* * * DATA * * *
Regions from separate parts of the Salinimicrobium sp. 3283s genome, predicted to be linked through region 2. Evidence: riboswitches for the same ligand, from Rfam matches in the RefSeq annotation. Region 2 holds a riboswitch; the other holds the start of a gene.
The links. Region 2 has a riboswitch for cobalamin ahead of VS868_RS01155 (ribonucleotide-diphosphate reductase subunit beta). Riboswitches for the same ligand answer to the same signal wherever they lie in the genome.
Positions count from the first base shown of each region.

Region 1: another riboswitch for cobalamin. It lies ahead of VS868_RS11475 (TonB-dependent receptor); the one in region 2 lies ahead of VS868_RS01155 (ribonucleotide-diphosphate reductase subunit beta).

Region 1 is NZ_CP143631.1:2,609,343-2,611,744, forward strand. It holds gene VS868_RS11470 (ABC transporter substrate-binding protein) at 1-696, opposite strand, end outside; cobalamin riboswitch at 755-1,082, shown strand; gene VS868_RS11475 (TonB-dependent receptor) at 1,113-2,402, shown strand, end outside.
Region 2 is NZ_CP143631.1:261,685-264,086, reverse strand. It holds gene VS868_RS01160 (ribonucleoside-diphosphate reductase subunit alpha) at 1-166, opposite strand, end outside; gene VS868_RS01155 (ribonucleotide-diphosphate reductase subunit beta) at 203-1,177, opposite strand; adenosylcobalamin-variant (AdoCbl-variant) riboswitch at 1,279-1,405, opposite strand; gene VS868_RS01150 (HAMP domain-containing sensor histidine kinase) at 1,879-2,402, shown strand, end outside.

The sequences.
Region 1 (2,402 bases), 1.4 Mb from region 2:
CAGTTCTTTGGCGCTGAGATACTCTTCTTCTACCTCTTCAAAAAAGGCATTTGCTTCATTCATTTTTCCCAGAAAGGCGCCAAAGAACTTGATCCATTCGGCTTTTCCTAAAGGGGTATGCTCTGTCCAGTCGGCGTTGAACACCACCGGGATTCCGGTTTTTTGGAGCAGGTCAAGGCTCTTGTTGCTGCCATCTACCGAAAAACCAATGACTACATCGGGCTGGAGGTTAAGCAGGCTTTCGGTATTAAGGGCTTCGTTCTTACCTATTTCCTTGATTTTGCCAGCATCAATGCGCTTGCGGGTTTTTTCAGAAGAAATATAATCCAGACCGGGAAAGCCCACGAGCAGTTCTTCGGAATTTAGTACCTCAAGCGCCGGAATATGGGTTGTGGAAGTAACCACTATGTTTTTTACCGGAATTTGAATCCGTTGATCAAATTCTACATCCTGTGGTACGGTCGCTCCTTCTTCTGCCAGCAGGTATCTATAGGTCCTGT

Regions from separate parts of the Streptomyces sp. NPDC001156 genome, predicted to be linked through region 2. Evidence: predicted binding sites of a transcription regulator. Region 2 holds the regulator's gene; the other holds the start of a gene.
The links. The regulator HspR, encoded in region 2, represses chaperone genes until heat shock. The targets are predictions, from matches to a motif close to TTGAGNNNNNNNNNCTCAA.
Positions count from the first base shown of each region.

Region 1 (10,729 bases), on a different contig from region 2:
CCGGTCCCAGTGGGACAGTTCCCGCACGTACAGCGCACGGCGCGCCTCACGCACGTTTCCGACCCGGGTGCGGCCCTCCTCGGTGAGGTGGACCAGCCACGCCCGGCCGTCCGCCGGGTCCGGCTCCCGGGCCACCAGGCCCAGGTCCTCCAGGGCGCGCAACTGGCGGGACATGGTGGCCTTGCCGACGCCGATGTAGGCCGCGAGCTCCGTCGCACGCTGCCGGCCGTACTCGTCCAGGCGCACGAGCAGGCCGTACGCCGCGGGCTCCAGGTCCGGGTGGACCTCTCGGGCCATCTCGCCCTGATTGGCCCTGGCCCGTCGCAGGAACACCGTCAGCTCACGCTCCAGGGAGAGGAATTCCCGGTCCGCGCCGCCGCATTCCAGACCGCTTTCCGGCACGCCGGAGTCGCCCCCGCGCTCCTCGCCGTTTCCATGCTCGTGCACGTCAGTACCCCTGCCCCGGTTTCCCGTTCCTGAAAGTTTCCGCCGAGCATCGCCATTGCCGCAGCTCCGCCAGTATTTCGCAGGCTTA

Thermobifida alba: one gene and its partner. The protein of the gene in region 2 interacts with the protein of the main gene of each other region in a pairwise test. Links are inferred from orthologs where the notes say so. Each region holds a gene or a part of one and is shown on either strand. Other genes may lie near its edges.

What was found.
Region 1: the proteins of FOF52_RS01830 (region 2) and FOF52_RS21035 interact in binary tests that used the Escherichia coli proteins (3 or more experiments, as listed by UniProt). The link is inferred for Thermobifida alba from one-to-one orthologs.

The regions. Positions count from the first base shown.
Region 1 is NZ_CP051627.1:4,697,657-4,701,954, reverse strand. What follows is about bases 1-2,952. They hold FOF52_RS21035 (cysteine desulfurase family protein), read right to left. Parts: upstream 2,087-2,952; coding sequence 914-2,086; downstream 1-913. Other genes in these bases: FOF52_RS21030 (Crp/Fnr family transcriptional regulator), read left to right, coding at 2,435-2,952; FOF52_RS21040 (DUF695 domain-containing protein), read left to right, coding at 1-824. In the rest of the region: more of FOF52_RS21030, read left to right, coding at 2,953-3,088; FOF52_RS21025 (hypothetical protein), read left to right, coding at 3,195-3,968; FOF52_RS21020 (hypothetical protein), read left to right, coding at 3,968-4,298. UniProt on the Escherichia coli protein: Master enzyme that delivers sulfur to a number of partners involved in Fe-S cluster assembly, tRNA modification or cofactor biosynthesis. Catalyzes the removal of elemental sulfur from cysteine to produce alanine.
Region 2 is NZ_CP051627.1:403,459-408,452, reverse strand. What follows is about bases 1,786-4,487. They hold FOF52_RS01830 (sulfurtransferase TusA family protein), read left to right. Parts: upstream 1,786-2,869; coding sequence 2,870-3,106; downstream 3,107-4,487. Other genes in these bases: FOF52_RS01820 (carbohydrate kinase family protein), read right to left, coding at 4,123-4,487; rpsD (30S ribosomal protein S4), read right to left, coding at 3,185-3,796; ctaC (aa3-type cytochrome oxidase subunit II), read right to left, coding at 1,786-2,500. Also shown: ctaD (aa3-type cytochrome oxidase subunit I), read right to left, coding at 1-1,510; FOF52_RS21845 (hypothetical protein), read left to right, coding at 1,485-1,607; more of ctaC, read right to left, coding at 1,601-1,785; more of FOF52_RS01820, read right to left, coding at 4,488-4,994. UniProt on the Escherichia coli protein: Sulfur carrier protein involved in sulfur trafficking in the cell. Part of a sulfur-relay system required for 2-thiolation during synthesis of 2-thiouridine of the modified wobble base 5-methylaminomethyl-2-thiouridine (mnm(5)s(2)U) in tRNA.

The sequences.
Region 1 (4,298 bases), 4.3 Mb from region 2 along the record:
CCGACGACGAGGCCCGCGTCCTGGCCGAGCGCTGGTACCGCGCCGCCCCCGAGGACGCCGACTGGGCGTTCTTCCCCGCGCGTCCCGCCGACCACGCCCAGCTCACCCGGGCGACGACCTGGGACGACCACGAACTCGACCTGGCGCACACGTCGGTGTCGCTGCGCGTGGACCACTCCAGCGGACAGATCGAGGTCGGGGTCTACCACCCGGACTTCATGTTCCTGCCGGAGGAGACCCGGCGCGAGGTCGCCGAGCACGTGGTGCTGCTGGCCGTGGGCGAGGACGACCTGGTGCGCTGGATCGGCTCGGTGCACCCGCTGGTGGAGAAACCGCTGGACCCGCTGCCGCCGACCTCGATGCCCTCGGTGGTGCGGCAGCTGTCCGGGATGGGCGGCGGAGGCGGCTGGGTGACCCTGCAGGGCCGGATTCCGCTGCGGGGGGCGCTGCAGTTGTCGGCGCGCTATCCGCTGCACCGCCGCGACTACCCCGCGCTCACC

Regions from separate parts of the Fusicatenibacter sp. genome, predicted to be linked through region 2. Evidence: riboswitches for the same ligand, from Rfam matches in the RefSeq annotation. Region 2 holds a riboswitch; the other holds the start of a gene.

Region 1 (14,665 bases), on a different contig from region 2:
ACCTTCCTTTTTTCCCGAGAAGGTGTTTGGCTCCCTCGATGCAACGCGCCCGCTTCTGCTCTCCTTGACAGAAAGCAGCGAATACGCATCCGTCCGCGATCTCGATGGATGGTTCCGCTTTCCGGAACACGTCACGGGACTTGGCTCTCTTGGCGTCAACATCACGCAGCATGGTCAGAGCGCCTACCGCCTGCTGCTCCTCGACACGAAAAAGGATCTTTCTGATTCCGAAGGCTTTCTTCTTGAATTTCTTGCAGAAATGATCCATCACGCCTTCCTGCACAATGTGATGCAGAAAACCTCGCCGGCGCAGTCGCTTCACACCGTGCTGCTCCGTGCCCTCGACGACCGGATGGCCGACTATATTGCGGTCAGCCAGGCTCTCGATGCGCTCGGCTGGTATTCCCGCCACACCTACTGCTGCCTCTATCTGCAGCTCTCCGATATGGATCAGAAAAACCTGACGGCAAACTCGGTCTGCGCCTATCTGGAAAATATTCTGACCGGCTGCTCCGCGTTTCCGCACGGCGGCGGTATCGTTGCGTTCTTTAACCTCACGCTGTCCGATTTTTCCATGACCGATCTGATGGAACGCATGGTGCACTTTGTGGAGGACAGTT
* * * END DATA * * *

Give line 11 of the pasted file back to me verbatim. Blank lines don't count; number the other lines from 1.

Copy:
The links. The regulator HspR, encoded in region 2, represses chaperone genes until heat shock. The targets are predictions, from matches to a motif close to TTGAGNNNNNNNNNCTCAA.